Environmental Protection Agency Administrator Scott Pruitt got a rough reception in South Dakota from farmers and ethanol producers who accused of him of undermining the industry
SIOUX FALLS, S.D. (AP) — Farmers and ethanol producers gave Environmental Protection Agency Administrator Scott Pruitt a rough reception in South Dakota, accusing him of undermining the industry that’s a key part of the state’s economy.
About 200 people rallied in Sioux Falls on Wednesday, urging Pruitt to support federal ethanol mandates, the Argus Leader reported. They criticized him for granting waivers to oil producers that allow them to ignore ethanol-blending rules. The renewable fuel standards have for years been essential to driving ethanol production.
“We’re here today to bring awareness to everyone in the state of South Dakota and the Upper Midwest that the administrator is not doing his job,” Houghton-area farmer Troy Knecht said.
Meanwhile, Pruitt toured a farm in Reliance and spoke with about 50 farmers. He told the group it’s important to understand that the EPA works with other government agencies to determine who receives a waiver.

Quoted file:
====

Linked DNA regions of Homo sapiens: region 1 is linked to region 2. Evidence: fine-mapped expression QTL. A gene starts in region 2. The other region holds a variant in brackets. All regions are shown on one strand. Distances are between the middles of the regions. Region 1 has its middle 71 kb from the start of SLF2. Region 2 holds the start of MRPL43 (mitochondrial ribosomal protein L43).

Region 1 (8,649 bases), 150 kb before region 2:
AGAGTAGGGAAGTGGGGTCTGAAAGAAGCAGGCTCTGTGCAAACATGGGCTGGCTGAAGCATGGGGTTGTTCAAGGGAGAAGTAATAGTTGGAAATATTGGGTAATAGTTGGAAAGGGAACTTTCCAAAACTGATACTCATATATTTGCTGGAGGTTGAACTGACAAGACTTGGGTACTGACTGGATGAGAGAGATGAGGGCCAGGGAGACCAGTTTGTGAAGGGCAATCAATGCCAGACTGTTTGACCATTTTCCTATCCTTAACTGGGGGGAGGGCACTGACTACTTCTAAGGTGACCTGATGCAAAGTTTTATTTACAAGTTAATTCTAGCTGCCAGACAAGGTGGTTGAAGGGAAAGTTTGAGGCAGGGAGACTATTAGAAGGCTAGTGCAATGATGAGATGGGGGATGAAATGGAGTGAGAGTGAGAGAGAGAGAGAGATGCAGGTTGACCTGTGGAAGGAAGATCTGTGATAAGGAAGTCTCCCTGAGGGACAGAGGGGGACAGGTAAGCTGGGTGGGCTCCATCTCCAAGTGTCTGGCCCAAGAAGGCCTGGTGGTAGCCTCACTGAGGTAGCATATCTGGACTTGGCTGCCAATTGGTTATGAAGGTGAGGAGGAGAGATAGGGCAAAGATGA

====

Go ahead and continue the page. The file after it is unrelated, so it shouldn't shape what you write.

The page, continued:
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“It’s not a decision the EPA makes in isolation,” he said. He said the agency has seen “a spike in applications.”
“A spike? That’s more than a spike. That’s a moonshot,” farmer David Fremark told Pruitt.
Many farmers who spoke to Pruitt said they felt the waiver increase was hurting their farms and their income, the Mitchell Daily Republic reported . Pruitt’s visit to the farm wasn’t publicized and was closed to the public. A Daily Republic reporter was turned away but later allowed access.
“Two of these companies that they handed waivers to made over a billion dollars last year,” Fremark told the newspaper. “I don’t know what kind of hardship that is, but it’s not like the hardship that I’m used to on the farm.”
Pruitt joked about his reception.
“As I came to South Dakota, there were a few billboards greeting me, and they didn’t say ‘I hope you’re having fun,'” Pruitt said. Instead, the administrator said he saw messages imploring him to support ethanol over big oil.